"Hot pursuit operations are going on in the hilly areas of Ipil," Philippine national police spokesman Director Felicisimo Khu said.
Local police chief Leopoldo de Asis told Armed Forces of the Philippines (AFP) there were concerns that Rodwell, 56, may have been injured during the abduction as bloodstains were found in his house.
"There was an empty (bullet) shell recovered and some blood. Maybe he struggled and someone fired but we do not know who was hit," de Asis said.
Kidnapping for ransom, often targeting foreigners, are common in the southern region of Mindanao, where Muslim separatist rebels, hardline militants and criminal gangs are active.
In Australia, Prime Minister Julia Gillard said a taskforce had been set up to work with Philippine authorities and that the government was providing support to Rodwell's relatives.
Australia also released an updated travel advisory repeating a warning for Australians to avoid the troubled southern areas.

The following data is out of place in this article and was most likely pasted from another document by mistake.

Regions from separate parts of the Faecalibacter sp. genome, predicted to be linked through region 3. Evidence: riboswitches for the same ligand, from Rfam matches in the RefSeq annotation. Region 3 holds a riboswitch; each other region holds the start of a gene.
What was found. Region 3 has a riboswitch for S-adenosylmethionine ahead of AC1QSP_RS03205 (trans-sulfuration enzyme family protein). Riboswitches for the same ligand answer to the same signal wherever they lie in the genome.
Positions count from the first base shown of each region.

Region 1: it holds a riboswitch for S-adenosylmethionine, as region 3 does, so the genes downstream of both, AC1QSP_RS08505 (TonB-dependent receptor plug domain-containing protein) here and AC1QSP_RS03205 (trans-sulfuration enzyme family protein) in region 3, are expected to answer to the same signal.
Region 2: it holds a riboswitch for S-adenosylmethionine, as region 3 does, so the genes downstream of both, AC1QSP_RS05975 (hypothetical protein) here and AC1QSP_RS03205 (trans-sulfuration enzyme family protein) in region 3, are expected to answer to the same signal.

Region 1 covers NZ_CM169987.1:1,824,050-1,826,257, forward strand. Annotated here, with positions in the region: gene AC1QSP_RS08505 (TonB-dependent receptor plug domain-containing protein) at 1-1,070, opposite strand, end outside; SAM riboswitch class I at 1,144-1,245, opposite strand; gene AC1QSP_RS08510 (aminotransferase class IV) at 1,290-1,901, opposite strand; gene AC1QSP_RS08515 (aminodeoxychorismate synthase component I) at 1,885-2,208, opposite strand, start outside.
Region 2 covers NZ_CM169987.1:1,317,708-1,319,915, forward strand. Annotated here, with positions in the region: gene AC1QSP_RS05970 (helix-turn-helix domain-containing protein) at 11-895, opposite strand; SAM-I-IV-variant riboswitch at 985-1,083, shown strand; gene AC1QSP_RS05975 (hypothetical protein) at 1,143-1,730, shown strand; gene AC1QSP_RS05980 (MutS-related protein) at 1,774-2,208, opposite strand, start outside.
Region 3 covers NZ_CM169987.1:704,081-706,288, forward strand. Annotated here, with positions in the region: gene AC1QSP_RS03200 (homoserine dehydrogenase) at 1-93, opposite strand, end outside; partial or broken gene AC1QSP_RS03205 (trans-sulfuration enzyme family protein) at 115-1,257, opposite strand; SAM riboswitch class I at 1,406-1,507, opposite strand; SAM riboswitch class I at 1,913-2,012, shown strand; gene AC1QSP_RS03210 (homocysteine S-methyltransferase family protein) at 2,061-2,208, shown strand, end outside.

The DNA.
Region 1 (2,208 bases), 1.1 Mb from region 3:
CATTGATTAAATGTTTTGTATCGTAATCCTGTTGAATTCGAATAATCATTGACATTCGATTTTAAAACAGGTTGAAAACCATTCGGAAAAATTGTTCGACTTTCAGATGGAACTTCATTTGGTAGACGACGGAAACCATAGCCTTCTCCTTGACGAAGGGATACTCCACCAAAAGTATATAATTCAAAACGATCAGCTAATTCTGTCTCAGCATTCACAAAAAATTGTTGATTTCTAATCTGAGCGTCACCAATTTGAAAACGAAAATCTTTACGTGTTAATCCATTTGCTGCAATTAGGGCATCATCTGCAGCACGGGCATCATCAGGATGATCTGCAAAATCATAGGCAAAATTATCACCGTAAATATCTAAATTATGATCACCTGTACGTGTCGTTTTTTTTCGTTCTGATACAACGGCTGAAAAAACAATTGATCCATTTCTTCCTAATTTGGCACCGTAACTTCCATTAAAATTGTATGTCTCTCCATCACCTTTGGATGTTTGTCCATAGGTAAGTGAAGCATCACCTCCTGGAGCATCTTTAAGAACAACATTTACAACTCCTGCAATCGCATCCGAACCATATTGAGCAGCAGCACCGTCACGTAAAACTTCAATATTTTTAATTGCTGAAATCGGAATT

Police and army chiefs said they were not yet sure who kidnapped Rodwell.
But provincial government spokesman Cris Llanos said suspicion had immediately fallen on the Al-Qaeda-linked Abu Sayyaf, a small band of Islamic militants that is blamed for the worst terrorist attacks in the Philippines.
The Abu Sayyaf, which is believed to have only a few hundred armed followers, was blamed for the abduction of a Filipina woman married to a British man in Ipil in September.
The military rescued her two weeks later on the Abu Sayyaf's stronghold of Basilan island, about three to five hours away by speedboat, during a gunfight in which one soldier died.
Many foreign governments have warned their citizens to avoid large sections of the southern Philippines because of the kidnapping threat.
This year, about nine other foreigners have been kidnapped in the south.
Four of them - a Chinese fish trader, a Filipino-American teenager, an Indian married to a Filipina, and a Malaysian lizard-trader - are believed to still be in captivity.
Three South Koreans pursuing mining ventures were also abducted in October.
Although they were released or rescued after more than a month in captivity, one of them died in a Philippine hospital this week from a stomach ulcer that was left untreated while in captivity, police said.
Rodwell settled down in Ipil about eight months ago with his Filipina wife, said Llanos, the provincial government spokesman.